We can arrange lunch or dinner with local families if you are interested on your tour of Morocco. But please note that you will typically sit on the floor and eat from a communal plate, place in the middle of small table. Local people eat by hands and if you do please use your right hand only. However, if you need you can always ask for spoon or fork.


  • In spite of Morocco being a Muslim country, alcohol is widely available. You will notice that majority of hotels and riads in the old parts of cities, medina offer alcoholic beverages. In the modern part of the cities bars, restaurants and hotels owned by foreigners or attended by tourists will serve alcohol. That is also true for establishments outside of cities. Most hotels and auberges have bars where they serve alcohol.  You can purchase alcohol in special shops and big supermarkets. Buying in large supermarkets is the cheaper option and the have nice selections too from wines, beers to hard liquor.However, you are not allowed to drink alcohol in the streets and open public places. The Islamic religion prohibits drinking of alcoholic beverages (haram), but there are many young Moroccan men and women drinking alcohol. There is nothing that bans them from buying or selling alcohol.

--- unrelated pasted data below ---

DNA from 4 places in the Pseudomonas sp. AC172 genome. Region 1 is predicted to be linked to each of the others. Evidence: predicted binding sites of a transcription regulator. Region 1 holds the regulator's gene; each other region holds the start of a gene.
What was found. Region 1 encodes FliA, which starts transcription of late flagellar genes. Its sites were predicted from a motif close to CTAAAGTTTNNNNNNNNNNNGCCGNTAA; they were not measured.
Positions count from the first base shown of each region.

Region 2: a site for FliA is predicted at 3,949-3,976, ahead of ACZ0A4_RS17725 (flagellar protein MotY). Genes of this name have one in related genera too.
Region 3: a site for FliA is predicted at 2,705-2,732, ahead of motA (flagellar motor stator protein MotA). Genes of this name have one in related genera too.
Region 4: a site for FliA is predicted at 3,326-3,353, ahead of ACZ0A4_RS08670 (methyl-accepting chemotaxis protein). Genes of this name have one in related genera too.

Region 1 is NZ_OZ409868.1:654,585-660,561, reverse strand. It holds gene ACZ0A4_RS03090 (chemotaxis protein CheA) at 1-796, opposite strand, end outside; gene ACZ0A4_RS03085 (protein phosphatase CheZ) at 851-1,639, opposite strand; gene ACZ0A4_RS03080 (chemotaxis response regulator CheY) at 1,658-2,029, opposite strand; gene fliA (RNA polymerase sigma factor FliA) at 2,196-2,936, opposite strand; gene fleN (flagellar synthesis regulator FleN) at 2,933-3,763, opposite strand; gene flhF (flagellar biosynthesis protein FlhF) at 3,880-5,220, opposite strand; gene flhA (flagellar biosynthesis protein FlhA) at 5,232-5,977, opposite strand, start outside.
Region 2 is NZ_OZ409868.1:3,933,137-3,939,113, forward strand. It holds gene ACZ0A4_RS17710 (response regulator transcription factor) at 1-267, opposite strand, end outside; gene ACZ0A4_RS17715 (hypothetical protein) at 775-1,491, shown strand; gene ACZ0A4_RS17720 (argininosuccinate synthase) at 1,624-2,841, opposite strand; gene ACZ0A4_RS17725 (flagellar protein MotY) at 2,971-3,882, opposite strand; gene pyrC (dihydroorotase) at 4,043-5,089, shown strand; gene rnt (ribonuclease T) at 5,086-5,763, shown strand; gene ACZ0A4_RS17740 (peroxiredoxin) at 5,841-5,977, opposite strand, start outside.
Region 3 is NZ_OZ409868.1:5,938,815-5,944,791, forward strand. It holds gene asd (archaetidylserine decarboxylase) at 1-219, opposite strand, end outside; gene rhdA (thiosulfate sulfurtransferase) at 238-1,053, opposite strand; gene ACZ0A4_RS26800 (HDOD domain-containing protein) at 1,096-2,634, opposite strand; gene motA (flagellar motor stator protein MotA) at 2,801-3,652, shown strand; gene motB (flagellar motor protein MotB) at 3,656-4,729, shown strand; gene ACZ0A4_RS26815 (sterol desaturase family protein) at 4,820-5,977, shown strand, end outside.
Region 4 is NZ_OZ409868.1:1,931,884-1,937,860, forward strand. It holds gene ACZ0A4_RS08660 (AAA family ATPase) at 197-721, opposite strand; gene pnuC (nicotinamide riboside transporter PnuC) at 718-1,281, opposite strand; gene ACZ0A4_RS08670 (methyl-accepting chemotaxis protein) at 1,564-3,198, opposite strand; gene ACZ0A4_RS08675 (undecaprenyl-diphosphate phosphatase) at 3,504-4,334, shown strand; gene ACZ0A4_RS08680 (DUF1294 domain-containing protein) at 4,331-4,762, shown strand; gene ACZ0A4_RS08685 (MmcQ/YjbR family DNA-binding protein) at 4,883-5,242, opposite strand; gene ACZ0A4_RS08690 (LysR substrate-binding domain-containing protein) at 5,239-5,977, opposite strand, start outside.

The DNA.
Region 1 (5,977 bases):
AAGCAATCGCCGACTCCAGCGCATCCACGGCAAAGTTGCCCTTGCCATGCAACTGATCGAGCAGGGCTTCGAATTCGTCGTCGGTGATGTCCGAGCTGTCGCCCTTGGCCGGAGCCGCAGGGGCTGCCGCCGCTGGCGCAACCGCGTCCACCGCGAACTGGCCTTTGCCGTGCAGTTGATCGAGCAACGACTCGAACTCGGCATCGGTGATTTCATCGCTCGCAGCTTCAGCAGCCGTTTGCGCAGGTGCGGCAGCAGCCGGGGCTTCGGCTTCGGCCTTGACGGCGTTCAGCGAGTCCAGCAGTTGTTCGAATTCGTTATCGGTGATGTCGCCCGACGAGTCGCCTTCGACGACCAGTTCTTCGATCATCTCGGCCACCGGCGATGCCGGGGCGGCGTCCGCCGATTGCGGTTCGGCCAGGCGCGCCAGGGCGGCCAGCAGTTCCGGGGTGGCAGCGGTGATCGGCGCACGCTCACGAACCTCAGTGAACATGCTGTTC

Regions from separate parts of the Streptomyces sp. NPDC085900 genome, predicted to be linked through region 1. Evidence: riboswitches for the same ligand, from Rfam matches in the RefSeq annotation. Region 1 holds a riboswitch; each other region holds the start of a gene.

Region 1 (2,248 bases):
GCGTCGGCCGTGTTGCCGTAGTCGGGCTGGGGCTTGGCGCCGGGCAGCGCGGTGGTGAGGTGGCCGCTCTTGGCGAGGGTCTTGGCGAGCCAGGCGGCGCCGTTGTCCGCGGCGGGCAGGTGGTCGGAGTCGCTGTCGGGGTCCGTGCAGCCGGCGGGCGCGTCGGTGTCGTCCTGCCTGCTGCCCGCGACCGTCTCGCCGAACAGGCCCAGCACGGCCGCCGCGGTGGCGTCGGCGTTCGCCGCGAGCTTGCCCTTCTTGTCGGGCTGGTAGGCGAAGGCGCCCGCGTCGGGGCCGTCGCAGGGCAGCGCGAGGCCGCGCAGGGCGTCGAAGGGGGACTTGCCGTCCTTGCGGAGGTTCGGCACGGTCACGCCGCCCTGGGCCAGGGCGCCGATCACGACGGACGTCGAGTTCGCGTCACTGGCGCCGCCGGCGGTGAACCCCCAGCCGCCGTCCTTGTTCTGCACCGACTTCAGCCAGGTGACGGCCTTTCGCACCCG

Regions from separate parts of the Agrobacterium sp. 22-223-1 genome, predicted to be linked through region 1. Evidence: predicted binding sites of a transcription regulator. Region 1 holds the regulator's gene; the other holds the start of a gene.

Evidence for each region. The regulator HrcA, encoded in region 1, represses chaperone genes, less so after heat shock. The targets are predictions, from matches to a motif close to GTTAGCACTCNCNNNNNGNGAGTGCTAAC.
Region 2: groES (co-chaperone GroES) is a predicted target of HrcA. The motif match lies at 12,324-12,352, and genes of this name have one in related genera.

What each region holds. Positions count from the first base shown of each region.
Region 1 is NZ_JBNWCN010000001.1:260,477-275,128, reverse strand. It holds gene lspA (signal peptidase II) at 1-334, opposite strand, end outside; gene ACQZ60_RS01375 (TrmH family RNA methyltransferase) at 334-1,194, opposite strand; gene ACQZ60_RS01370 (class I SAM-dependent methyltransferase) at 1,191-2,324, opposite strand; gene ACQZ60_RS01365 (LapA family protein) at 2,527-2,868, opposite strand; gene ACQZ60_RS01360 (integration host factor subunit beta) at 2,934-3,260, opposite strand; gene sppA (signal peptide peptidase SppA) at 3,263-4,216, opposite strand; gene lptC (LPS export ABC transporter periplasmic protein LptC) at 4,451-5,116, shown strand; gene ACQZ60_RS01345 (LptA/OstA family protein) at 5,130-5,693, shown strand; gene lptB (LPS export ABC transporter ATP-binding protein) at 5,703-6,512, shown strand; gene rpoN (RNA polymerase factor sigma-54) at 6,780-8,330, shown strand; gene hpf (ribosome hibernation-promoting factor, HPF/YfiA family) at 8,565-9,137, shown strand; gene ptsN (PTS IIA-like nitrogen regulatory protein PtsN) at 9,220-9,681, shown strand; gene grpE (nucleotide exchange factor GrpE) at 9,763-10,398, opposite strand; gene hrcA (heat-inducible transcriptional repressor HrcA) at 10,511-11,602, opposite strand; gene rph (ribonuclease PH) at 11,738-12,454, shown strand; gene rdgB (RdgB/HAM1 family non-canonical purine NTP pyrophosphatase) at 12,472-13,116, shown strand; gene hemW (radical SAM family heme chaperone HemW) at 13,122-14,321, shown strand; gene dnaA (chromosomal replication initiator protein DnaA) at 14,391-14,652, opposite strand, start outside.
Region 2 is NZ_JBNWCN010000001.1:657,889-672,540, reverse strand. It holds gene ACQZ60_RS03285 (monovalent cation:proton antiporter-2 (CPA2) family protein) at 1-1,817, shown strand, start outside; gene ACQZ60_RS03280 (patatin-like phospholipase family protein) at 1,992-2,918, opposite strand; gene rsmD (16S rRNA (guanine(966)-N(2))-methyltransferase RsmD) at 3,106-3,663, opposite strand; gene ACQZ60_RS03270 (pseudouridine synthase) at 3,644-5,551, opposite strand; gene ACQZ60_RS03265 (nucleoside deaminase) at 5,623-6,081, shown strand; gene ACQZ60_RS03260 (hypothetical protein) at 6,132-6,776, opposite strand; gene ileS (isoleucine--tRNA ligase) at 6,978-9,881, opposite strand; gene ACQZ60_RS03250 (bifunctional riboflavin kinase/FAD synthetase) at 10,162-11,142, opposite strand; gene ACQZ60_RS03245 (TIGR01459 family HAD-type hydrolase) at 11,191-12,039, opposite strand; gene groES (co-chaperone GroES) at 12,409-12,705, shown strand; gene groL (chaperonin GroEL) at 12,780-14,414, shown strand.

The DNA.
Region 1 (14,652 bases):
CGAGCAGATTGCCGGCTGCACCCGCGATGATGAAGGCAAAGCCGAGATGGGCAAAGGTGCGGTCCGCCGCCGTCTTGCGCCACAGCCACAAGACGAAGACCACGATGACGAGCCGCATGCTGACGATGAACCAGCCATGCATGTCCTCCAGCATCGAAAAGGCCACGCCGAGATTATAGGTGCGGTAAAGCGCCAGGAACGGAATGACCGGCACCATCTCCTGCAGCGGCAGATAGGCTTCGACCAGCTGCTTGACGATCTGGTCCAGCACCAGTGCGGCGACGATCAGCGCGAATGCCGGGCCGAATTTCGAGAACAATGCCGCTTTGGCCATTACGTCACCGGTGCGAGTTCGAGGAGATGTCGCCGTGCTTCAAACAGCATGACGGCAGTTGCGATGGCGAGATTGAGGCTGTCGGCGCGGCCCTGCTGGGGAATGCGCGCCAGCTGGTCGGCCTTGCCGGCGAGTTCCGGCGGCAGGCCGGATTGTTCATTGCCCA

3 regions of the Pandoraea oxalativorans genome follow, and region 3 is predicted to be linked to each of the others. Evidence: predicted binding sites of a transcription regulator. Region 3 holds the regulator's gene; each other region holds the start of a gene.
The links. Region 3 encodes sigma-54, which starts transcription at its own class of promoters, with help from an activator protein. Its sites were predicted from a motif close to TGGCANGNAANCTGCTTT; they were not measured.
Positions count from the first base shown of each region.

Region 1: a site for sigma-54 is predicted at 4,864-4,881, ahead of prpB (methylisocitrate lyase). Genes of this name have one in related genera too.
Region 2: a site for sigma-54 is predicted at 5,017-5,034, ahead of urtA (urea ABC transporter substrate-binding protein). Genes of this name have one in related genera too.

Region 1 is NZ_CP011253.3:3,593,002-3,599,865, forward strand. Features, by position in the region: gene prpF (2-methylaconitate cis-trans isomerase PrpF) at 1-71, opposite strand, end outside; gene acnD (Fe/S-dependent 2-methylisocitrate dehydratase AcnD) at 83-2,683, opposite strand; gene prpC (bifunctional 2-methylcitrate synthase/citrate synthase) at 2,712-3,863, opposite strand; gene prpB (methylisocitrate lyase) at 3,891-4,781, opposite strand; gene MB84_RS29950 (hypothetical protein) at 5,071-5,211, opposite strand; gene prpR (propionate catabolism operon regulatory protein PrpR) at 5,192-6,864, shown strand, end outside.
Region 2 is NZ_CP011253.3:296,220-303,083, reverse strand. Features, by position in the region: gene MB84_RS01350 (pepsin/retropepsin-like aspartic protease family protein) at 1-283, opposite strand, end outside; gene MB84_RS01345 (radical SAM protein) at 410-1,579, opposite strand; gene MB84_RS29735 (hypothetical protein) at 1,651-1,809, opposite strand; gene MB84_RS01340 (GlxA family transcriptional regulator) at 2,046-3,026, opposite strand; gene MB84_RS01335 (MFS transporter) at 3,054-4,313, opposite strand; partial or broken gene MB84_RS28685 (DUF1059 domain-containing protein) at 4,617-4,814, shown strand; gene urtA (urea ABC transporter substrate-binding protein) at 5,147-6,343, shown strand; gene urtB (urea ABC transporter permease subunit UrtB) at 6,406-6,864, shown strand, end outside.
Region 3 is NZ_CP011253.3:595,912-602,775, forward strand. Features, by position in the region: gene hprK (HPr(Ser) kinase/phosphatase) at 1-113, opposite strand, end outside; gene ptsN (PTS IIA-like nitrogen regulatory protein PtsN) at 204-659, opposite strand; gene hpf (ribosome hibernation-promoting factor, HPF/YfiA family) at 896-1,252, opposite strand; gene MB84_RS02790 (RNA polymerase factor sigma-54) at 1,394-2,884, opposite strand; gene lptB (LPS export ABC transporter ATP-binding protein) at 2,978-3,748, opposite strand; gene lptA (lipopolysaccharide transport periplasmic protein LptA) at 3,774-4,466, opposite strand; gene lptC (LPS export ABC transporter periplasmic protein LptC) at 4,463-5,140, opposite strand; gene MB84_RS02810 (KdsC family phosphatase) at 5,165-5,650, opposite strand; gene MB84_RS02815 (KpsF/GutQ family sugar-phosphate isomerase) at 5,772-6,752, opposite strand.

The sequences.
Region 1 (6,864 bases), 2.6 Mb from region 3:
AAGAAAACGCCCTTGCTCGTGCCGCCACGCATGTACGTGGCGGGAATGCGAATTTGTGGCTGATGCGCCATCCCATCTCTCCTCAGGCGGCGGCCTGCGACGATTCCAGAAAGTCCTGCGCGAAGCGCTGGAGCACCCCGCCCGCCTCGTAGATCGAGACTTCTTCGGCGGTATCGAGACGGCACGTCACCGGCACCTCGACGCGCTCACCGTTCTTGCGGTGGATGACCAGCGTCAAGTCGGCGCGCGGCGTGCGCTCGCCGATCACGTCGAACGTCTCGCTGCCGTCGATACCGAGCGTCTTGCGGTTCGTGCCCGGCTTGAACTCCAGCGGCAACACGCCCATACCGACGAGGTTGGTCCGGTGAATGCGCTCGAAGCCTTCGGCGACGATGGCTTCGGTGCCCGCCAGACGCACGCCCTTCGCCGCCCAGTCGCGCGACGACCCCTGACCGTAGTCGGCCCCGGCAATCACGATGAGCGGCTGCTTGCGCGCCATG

You are welcome to drink alcohol on our tours. Many clients are interested in taking beverages for their nights in the desert. Please let your driver know and he will stop at one of the stores for you.

    Morocco produces several local brewed beers, Casablanca and others. It is also known for production of some very good local wines, particularly around Meknes and Essaouria, where you can visit the wineries

Hotels & Accomodation

Morocco has very unique style of accommodation from riads, auberges to big hotels. They are all matter of choice as well as budget. Morocco has very high end accommodation offering extreme luxury to budget hotels and hostels.